Photo Credit: Miriam Alster / Flash 90
The towns of Efrat (foreground) and Neve Daniel (background), in Gush Etzion.

An attorney representing the Israeli government told the High Court of Justice on Tuesday that application of civil law in Judea and Samaria does not equal annexation of the territories.

In a legal brief filed in support of the Settlement Regulation Law, private attorney Harel Arnon told the High Court, “The mere application of a certain Israeli norm to an anonymous place outside the state does not necessarily make the anonymous place part of Israel… The Knesset is not restricted from legislating extra-territorially anywhere in the world, including in the region… [thus] the Knesset can legislate in Judea and Samaria.”


The legislation retroactively legalizes 4,000 homes in Judea and Samaria, with monetary compensation to relevant land owners living in the Palestinian Authority — when private owners are legally documented.

“Area C” was designated under the Oslo Accords as a region to be held entirely under Israeli administrative and security control. However, it has remained under military rule due to the ongoing dispute over who will ultimately end up with control over the region, since Palestinian Authority leaders have rejected every single peace plan proposed since the signing of the Oslo Accords in the 1990s.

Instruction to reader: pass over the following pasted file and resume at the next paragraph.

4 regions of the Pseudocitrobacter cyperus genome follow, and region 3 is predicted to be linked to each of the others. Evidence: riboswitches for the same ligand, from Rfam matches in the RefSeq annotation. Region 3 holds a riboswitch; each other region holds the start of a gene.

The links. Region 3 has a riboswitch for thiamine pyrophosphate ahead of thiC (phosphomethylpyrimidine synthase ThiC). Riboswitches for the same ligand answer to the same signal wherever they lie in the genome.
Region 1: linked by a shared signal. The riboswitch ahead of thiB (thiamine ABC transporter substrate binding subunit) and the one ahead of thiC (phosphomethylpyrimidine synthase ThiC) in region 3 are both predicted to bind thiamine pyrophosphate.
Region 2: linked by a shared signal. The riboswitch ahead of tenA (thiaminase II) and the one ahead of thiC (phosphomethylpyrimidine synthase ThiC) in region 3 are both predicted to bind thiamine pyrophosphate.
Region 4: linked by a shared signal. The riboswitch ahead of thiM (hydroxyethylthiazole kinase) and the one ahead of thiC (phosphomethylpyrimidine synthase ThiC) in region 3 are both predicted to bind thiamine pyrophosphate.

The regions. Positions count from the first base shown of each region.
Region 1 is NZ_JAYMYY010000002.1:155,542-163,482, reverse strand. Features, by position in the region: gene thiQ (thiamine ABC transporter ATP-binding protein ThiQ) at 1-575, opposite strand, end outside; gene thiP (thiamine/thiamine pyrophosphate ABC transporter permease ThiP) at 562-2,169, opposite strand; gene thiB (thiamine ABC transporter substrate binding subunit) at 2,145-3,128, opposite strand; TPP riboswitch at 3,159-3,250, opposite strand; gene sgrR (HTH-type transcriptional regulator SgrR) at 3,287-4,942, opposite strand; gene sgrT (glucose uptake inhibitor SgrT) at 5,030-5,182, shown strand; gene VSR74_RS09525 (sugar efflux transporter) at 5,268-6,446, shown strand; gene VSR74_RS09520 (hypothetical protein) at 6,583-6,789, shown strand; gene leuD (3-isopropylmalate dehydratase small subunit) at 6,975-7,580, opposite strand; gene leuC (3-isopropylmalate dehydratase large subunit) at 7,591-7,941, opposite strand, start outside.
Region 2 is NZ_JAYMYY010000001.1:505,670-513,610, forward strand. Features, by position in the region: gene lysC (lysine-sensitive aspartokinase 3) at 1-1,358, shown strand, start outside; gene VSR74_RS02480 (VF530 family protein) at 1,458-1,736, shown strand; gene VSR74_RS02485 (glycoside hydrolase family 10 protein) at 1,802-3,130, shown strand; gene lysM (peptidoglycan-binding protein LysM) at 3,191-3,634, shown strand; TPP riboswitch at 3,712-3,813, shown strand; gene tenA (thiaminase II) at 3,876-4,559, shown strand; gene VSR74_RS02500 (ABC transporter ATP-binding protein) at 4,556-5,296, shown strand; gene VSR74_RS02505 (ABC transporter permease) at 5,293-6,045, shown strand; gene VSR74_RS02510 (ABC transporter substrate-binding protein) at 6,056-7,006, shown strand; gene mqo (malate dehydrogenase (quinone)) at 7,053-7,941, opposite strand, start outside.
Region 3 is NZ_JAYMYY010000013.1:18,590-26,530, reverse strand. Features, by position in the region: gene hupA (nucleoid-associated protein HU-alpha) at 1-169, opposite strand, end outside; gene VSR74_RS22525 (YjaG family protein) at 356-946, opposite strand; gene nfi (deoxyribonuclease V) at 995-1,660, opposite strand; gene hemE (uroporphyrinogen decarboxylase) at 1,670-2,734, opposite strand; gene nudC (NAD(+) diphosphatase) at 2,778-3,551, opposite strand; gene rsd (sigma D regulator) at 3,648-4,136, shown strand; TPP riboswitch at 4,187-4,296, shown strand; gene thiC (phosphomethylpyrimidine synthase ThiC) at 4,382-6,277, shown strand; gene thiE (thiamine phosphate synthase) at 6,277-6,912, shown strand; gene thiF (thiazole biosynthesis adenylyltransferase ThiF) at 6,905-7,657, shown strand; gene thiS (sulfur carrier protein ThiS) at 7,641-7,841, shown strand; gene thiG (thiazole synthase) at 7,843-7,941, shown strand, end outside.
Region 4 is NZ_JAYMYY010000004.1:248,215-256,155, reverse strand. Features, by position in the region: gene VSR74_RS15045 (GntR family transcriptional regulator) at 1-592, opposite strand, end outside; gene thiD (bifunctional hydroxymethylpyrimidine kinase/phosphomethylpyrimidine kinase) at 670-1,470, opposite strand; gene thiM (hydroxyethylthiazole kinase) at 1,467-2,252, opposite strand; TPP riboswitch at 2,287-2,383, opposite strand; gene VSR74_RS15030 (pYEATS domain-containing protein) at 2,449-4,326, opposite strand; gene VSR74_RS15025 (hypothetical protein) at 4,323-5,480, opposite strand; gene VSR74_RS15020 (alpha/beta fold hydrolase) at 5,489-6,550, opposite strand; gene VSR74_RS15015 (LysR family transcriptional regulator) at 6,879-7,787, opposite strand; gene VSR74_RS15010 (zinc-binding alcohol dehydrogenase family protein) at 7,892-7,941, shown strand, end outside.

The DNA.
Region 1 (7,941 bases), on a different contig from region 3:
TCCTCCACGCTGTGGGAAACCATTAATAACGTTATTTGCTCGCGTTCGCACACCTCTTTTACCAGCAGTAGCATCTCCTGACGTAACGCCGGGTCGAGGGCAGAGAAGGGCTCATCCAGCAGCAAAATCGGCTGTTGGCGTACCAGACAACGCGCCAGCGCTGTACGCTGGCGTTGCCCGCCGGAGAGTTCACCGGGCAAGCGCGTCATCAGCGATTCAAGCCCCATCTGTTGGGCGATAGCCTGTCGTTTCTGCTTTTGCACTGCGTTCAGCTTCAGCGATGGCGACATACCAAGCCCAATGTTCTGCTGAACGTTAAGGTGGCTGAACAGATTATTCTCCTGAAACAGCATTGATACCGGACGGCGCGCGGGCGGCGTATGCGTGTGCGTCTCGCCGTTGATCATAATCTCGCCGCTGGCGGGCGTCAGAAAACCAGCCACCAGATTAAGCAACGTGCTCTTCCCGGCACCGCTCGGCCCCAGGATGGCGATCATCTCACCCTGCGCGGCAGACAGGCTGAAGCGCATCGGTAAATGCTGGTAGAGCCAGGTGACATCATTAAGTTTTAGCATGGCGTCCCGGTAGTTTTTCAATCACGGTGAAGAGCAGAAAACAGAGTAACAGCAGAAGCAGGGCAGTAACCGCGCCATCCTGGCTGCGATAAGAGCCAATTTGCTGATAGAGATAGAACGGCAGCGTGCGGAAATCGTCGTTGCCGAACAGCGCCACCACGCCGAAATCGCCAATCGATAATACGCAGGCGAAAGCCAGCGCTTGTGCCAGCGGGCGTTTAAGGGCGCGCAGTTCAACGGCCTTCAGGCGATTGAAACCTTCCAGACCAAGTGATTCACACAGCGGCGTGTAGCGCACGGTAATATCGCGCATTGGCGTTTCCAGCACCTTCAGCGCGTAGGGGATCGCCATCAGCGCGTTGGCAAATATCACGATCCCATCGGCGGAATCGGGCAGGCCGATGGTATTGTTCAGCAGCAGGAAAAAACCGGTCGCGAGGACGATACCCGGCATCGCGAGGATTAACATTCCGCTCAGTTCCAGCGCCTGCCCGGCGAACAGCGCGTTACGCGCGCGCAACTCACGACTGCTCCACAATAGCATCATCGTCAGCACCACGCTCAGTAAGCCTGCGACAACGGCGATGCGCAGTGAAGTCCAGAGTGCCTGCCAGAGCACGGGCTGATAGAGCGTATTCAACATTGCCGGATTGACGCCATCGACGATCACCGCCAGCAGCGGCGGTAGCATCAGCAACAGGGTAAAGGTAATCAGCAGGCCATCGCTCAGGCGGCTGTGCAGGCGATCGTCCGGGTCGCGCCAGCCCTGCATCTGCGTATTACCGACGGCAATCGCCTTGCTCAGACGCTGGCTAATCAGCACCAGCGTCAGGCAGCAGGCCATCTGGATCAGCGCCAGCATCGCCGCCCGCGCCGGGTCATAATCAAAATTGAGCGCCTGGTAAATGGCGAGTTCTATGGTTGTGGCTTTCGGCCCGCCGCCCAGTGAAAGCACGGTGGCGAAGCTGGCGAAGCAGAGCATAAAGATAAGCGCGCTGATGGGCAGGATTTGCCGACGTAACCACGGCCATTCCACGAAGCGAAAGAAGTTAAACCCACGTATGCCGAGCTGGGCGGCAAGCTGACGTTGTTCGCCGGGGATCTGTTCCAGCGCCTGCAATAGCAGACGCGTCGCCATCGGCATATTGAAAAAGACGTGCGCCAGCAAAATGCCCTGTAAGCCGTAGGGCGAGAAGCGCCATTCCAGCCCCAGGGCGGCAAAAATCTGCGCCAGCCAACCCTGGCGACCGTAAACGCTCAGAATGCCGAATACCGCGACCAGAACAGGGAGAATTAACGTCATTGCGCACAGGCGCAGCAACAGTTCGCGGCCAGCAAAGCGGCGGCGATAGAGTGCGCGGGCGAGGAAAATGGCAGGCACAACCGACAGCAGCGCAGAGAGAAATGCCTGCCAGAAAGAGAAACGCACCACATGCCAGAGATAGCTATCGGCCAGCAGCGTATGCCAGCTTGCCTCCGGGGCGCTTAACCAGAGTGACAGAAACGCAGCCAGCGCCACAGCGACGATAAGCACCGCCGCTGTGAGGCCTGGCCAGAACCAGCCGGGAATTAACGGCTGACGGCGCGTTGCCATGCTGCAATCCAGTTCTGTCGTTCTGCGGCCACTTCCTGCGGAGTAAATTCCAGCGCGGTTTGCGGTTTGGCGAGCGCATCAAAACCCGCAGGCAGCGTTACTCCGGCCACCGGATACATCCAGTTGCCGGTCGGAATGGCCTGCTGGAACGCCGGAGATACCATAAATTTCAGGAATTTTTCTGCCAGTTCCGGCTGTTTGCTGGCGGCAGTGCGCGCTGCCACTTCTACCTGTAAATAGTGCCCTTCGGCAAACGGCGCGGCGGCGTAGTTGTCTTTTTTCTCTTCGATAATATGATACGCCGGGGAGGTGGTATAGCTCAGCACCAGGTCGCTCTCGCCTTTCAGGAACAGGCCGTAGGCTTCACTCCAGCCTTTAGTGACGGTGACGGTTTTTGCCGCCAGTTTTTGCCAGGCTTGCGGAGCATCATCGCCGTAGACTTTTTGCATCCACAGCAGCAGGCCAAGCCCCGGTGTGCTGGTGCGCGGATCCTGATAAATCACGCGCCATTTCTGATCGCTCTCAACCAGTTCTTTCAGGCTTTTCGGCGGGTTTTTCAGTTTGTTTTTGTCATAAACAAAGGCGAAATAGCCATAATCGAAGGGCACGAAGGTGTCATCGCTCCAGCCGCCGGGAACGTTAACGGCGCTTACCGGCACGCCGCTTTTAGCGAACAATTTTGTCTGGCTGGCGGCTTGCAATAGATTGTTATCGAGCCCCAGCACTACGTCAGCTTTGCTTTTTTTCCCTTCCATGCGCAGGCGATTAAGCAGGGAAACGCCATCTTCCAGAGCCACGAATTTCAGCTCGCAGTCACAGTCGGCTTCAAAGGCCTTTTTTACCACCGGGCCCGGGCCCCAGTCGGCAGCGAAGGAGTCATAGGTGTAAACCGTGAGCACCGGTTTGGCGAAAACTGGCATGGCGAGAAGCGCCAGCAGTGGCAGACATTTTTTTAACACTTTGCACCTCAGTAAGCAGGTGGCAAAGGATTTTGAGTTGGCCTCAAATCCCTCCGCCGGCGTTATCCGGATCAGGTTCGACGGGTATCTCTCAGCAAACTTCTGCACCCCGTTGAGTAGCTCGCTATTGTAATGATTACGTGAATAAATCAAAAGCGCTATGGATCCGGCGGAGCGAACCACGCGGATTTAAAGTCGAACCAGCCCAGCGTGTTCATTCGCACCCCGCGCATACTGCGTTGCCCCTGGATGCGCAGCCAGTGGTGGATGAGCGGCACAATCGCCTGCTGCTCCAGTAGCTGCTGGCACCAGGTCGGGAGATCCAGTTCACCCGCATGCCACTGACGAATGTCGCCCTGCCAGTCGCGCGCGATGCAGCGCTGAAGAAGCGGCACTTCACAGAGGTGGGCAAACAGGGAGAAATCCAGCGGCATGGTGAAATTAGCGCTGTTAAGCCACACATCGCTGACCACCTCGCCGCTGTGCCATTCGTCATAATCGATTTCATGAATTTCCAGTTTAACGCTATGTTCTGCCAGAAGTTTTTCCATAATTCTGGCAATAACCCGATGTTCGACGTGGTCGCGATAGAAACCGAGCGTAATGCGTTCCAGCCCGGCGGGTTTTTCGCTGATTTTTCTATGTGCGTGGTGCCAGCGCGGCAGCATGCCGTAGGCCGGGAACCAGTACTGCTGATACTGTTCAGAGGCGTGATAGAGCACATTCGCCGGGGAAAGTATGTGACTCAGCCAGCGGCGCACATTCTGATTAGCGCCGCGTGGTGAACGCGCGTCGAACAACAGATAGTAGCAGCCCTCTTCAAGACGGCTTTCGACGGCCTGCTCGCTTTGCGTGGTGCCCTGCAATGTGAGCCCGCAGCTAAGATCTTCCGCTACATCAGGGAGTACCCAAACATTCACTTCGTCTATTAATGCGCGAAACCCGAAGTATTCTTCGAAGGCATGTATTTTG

Nearly half a million Israeli Jews live today in Judea and Samaria, including many families who are now in the second and third generations. As a result, there has been a growing movement to apply civilian Israeli law to Jewish Israeli communities in those regions, since it makes no sense to apply military rule to Israeli civilians, which many see as a form of discrimination.


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Hana Levi Julian is a Middle East news analyst with a degree in Mass Communication and Journalism from Southern Connecticut State University. A past columnist with The Jewish Press and senior editor at Arutz 7, Ms. Julian has written for, and other media outlets, in addition to her years working in broadcast journalism.